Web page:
Indiana Highway Gives ‘Black Eye’ to Private Investment in Infrastructure 
Source: Cameron McWhirter, Wall Street Journal, August 9, 2017

At a time when Washington is promoting private investment in roads, bridges and other infrastructure, a 21-mile stretch of highway in Indiana provides what critics say is a cautionary tale.  The project, a partnership between the state and private investors, was signed by Vice President Mike Pence in 2014 when he was the state’s governor. It is two years behind schedule and only 60% built. The state is in the process of taking it over and will have to issue debt to finish it. …

If Pence Shapes Trump’s Infrastructure Plan, Who Would Profit? Who Would Pay?
Source: Lydia O’Neal and David Sirota, International Business Times, August 9, 2017
President Donald Trump’s $1 trillion plan to rebuild America’s infrastructure may be unprecedented in its size and ambition — but it promotes a controversial model championed by Vice President Mike Pence in his home state of Indiana. The Hoosier flavor is hardly surprising: After his gubernatorial experience with road privatization, Pence has been a public face of the White House initiative, and executives from financial firms that helped privatize Indiana’s roads are now the Trump administration officials sculpting the details of the national plan.  As that federal proposal now moves forward, Indiana’s experience with infrastructure privatization has become a political Rorschach test. Pence and his allies are extolling Indiana’s record selling control of major roads to private firms as an ideal model, arguing that such public-private partnerships prompted corporations to invest money in Indiana infrastructure that taxpayers would otherwise have had to sponsor. …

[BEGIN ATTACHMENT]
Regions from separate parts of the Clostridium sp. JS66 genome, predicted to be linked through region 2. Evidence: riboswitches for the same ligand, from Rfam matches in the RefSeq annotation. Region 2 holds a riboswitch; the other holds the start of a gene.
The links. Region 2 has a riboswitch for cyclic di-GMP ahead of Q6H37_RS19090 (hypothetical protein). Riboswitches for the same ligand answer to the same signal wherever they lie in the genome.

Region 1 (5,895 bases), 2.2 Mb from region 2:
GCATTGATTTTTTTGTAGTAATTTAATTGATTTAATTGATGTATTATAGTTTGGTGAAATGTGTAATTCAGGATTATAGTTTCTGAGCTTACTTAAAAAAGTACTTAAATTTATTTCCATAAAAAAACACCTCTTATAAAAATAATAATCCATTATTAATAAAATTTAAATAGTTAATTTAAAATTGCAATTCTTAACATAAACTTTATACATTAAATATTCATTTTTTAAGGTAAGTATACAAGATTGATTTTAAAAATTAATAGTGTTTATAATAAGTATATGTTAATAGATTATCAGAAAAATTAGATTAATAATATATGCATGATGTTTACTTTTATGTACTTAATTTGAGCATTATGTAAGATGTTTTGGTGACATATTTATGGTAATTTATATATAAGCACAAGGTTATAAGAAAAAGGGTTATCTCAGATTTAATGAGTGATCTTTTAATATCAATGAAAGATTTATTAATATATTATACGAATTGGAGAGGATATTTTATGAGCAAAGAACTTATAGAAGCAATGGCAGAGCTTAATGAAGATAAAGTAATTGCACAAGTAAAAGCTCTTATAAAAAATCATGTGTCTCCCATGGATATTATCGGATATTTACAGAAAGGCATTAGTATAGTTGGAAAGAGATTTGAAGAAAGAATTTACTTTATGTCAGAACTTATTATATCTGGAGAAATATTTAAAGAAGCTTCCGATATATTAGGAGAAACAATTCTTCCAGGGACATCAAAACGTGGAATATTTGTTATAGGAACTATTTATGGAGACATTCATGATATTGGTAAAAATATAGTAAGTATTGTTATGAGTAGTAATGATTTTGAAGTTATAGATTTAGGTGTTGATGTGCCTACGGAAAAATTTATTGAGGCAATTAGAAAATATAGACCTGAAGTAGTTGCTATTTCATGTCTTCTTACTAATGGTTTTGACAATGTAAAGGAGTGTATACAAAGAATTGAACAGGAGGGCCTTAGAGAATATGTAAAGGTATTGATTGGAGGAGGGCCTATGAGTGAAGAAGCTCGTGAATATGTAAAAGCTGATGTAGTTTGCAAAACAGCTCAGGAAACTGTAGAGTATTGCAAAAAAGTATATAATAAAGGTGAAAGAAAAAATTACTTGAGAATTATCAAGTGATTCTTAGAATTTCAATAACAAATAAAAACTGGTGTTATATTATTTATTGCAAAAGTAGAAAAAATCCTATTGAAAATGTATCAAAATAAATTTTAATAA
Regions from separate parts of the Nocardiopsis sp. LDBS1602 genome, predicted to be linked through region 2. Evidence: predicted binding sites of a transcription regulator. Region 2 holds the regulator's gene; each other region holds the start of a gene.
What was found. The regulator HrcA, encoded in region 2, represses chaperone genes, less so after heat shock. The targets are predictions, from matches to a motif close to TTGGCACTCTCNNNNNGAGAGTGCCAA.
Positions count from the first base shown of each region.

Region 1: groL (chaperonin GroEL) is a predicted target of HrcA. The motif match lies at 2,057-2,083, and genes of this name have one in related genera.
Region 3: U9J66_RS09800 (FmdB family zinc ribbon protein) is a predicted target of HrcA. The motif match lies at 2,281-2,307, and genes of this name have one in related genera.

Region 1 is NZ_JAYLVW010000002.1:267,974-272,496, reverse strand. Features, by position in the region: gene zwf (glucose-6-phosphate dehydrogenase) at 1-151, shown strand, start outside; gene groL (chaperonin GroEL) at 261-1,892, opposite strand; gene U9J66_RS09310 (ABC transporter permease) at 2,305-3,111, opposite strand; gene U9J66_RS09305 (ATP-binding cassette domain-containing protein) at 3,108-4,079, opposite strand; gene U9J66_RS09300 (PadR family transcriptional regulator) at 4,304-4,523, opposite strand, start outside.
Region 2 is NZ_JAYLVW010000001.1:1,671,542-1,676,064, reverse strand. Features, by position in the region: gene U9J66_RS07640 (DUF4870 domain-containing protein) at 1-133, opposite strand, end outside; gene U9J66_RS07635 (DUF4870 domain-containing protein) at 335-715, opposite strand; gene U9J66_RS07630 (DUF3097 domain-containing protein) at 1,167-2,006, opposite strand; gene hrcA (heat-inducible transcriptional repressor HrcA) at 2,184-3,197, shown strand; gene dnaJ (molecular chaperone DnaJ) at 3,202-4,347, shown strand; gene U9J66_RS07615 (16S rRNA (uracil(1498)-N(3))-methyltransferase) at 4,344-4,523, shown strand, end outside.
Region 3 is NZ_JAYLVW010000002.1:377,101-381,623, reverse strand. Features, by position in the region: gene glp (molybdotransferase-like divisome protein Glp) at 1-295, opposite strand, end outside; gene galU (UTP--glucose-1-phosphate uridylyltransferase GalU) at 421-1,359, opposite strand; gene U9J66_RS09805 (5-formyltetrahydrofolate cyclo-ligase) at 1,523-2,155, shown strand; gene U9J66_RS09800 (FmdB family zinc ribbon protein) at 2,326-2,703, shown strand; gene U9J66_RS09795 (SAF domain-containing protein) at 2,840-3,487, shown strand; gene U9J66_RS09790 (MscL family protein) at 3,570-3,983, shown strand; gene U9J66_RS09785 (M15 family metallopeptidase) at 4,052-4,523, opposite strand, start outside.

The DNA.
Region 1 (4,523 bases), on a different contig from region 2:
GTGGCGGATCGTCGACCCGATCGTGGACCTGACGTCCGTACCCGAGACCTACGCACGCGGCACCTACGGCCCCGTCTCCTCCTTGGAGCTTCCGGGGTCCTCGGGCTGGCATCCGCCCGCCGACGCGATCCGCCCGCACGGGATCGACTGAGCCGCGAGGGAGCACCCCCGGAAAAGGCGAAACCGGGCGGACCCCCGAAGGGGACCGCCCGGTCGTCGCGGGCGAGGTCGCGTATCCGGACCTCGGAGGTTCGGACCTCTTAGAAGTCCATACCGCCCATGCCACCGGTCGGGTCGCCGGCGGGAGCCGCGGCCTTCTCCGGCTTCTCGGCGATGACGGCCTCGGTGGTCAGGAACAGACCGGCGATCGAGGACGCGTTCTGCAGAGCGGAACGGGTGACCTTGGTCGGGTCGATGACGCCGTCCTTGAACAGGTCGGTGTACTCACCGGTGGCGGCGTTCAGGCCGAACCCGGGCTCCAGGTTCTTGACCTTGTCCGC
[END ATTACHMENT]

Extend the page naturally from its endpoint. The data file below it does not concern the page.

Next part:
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Lawmakers Aim to Restrict Use of Lowest-Price Contracts

Source: Charles S. Clark, Government Executive, July 10, 2017
A contractors group has welcomed a bipartisan House bill placed in the hopper last month aimed at curbing agency use of lowest price technically acceptable contracts.  The Promoting Value Based Procurement Act (H.R. 3019), introduced by Reps. Mark Meadows, R-N.C., and Don Beyer, D-Va., would amend the Federal Acquisition Regulation to require civilian agencies to align themselves with the Defense Department and stiffen their rationales for resorting to lowest price technically acceptable contracts, which have grown in use in recent years but are controversial. …


The Challenge of Applying the LPTA Process to the Procurement of Complex Services

Source: TASC, Inc., 2012

From the press release: